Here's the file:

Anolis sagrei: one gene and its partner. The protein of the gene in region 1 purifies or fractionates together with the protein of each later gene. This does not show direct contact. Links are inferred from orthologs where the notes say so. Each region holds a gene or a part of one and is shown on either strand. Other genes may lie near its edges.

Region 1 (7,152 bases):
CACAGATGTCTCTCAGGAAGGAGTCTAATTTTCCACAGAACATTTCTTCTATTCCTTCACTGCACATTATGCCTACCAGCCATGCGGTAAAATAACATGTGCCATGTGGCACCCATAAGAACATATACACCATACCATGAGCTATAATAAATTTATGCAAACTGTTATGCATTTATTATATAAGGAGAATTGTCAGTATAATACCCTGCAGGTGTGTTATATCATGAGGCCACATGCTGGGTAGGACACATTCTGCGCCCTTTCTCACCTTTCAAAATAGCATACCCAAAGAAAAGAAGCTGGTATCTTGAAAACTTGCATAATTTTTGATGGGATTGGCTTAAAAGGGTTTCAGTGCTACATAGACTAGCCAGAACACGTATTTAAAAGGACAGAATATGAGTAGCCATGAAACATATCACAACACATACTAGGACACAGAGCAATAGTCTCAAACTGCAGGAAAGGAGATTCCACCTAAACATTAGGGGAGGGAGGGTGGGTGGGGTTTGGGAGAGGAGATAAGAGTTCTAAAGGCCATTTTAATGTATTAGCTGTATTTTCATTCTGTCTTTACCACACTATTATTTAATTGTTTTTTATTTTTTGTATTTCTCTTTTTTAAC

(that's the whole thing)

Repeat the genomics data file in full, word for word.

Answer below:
Anolis sagrei: one gene and its partner. The protein of the gene in region 1 purifies or fractionates together with the protein of each later gene. This does not show direct contact. Links are inferred from orthologs where the notes say so. Each region holds a gene or a part of one and is shown on either strand. Other genes may lie near its edges.

Region 1 (7,152 bases):
CACAGATGTCTCTCAGGAAGGAGTCTAATTTTCCACAGAACATTTCTTCTATTCCTTCACTGCACATTATGCCTACCAGCCATGCGGTAAAATAACATGTGCCATGTGGCACCCATAAGAACATATACACCATACCATGAGCTATAATAAATTTATGCAAACTGTTATGCATTTATTATATAAGGAGAATTGTCAGTATAATACCCTGCAGGTGTGTTATATCATGAGGCCACATGCTGGGTAGGACACATTCTGCGCCCTTTCTCACCTTTCAAAATAGCATACCCAAAGAAAAGAAGCTGGTATCTTGAAAACTTGCATAATTTTTGATGGGATTGGCTTAAAAGGGTTTCAGTGCTACATAGACTAGCCAGAACACGTATTTAAAAGGACAGAATATGAGTAGCCATGAAACATATCACAACACATACTAGGACACAGAGCAATAGTCTCAAACTGCAGGAAAGGAGATTCCACCTAAACATTAGGGGAGGGAGGGTGGGTGGGGTTTGGGAGAGGAGATAAGAGTTCTAAAGGCCATTTTAATGTATTAGCTGTATTTTCATTCTGTCTTTACCACACTATTATTTAATTGTTTTTTATTTTTTGTATTTCTCTTTTTTAAC